Volunteer ardent about Christmas
It all began as a clerical volunteer job back in 1991, when Patricia Kimmons, 83, decided to volunteer for the Children’s Administration a couple of hours a week. She helped with filing and organized background checks on the drivers that take children to and from appointments.
Kimmons also got involved with the Holiday Project, which at the time provided a Christmas present to about 100 children who were living with relatives, in foster homes or being monitored by Child Protective Services.
“I had a relative who was doing work study with the Department of Children and Family Services, that’s how I found this place,” Kimmons said. And that’s how she met Laurie Palmquist, who’s now the Regional Program Manager for the Children’s Administration.
“We became friends and I followed Laurie as she moved between different positions,” Kimmons said.
Palmquist said people are so used to seeing her together with Kimmons some thinks she’s her mother.
“I tell them she just likes to act like that,” Palmquist said. “I remember thinking she had so much energy and really wanted to help. She has a huge heart for helping others and she worries about the children that come through our office.”
And the Holiday Project grew.
Today, Kimmons is affectionately known as Mrs. Santa and the program is serving almost 1,500 children during this holiday season.
“It’s a bad year,” Kimmons said, reflecting on how many families are challenged by unemployment and financial problems during this particular holiday season.
Part of the funding for the presents comes from a building-wide raffle of donated items such as restaurant dinners and over-night hotel stays, but many local businesses and organizations also donate presents every year.
“I started that by calling around and see who’d like to help us,” Kimmons said. “Many return year after year – one business takes 40 wishes.”
The Holiday Project’s official kickoff is the first Tree of Sharing meeting, which is usually in September.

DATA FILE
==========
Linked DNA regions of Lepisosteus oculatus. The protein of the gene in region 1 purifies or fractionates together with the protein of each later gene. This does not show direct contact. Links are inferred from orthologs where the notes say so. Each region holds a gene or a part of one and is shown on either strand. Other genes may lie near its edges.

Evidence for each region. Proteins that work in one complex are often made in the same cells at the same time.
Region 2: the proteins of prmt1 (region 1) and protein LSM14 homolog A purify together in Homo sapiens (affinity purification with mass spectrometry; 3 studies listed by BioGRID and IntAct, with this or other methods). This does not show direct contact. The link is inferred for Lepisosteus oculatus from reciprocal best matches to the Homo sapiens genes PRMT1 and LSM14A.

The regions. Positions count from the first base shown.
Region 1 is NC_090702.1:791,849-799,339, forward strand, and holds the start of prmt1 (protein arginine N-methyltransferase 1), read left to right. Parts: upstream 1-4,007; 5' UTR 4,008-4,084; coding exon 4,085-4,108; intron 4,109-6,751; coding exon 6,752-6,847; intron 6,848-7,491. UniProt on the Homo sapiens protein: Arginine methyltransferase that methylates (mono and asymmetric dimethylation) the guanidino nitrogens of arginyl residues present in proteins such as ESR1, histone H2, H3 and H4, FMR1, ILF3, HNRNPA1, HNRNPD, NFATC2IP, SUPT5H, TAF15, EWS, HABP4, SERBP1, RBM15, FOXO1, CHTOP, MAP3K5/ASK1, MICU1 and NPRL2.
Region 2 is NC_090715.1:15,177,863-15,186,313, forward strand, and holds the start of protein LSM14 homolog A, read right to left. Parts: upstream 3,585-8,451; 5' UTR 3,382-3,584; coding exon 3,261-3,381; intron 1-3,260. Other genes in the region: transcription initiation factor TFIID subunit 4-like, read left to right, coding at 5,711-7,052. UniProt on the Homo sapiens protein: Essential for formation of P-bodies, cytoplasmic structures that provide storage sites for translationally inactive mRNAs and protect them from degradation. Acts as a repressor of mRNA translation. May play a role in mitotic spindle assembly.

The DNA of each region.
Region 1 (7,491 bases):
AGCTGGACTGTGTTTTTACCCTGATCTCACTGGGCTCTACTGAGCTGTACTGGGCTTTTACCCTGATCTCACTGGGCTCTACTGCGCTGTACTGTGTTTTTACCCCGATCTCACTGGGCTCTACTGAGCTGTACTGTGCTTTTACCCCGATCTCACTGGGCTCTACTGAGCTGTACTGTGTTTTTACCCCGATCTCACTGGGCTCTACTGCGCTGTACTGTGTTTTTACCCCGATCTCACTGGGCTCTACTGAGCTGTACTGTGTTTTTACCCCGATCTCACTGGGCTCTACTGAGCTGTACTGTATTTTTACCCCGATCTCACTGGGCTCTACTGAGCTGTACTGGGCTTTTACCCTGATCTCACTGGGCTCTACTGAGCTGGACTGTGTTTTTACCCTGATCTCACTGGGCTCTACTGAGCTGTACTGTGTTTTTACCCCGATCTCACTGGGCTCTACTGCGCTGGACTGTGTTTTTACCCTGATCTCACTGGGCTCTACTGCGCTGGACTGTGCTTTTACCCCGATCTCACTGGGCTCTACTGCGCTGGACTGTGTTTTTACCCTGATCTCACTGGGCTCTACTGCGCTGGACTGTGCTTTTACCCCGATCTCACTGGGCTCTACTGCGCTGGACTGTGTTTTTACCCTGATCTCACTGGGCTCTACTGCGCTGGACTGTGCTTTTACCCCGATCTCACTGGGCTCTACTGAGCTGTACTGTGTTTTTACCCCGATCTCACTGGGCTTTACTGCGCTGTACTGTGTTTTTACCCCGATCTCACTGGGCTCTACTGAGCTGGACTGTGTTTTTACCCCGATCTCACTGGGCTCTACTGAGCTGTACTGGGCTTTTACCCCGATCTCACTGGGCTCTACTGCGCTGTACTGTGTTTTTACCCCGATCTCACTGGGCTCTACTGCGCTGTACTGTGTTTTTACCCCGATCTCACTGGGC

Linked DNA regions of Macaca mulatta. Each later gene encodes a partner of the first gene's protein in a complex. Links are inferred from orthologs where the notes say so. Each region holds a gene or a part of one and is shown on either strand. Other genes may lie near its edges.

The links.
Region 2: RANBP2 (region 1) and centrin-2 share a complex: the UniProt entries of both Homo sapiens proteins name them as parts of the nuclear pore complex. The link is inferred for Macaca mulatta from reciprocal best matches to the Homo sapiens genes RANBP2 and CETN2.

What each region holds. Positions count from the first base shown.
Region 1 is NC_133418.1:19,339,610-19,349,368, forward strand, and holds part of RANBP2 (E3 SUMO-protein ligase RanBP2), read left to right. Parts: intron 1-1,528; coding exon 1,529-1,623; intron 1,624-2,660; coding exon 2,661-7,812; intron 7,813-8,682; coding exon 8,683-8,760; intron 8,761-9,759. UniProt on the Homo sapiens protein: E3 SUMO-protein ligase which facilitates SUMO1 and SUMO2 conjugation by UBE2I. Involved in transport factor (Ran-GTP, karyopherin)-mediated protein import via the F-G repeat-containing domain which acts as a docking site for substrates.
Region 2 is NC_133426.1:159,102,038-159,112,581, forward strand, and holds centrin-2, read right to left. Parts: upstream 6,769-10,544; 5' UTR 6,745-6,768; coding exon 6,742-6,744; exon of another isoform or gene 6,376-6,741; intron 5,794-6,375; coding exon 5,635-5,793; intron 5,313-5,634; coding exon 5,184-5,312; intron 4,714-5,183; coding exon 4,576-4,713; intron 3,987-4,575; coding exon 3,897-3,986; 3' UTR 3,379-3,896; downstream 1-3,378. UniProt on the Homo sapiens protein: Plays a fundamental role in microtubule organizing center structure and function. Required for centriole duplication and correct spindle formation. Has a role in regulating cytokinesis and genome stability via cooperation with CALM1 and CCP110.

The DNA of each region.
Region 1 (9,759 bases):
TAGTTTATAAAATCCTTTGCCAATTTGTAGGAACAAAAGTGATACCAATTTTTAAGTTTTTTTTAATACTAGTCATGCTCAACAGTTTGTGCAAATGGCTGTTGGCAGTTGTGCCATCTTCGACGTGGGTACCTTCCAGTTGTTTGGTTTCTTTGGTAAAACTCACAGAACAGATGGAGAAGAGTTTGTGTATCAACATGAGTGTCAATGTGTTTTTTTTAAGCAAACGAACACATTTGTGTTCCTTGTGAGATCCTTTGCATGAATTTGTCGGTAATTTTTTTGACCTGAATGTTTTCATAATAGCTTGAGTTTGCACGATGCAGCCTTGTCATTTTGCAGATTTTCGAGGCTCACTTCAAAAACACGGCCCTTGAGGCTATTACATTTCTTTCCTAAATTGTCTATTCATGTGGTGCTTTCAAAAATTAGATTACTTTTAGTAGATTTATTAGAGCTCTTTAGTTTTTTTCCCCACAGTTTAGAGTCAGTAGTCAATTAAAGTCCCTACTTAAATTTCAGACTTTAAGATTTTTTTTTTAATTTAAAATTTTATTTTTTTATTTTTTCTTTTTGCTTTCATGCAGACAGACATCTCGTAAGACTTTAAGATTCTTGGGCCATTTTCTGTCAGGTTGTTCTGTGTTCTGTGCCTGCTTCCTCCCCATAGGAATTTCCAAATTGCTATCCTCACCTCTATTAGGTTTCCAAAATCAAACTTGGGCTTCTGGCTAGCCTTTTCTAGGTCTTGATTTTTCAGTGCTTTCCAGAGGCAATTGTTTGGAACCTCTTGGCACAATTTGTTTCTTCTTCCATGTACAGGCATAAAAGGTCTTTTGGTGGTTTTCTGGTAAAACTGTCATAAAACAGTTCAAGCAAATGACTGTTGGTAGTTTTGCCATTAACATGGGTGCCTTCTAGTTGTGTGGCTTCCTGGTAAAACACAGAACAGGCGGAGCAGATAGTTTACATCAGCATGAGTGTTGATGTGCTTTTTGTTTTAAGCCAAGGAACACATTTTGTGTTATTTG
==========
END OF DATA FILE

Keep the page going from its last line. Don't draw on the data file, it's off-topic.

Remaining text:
“We can’t get them all on the Tree of Sharing,” Kimmons said.
Sometimes she takes things in her own hands and does something special for a family.
“One time a young mother just got her child back – she had no clothes or anything,” Kimmons said. “I went out and got them some things, found some clothes for the child for a special party. And I gave them a gift certificate for food.”
The Children’s Services includes Child Protective Services and all foster care programs and the children who receive presents via the Holiday Project throughout Eastern Washington.
Kimmons said she really enjoys her job and especially likes working with the other volunteers and work study students from Gonzaga University and Eastern Washington University.
She still oversees the drivers who bring children into the office for supervised visits with their biological parents.
“Part of her role has been to help watch the children while they wait for visits with their parents,” Palmquist said. “She is like a grandma to them. Pat really likes to know she’s making a difference.”
Today, Kimmons lives in north Spokane. She arrived here from Oregon in 1949. She worked in banking all her life, until she retried at 65. She’s raised two sons and by all accounts had a full life, she said.
How does she manage her own holiday preparations when she’s volunteering every day?
“Oh, I don’t do as much for Christmas as I used to,” Kimmons said. “But I find time, you do what you have to do.”
It’s difficult to get a word in sidewise, once Kimmons gets talking about the Holiday Project – it’s easy to see why her incredible energy is admired and appreciated by everyone who works with her.
“(She) amazes us each year with her energy and commitment,” said Connie Morlin, area administrator for foster home licensing with CPS. “From Thanksgiving on she works almost full-time until a few days before Christmas. We call her the ‘Energizer Bunny’ and all hope we can be like her as we age.”
Kimmons enjoys retirement, but sitting still at home is not a part of it.
“This keeps me from aging and sitting in a rocking chair,” Kimmons said laughing. “It’s wonderful to be around the people, it keeps me more alert this way.”
Reach Pia Hallenberg Christensen (509) 459-5427 or firstname.lastname@example.org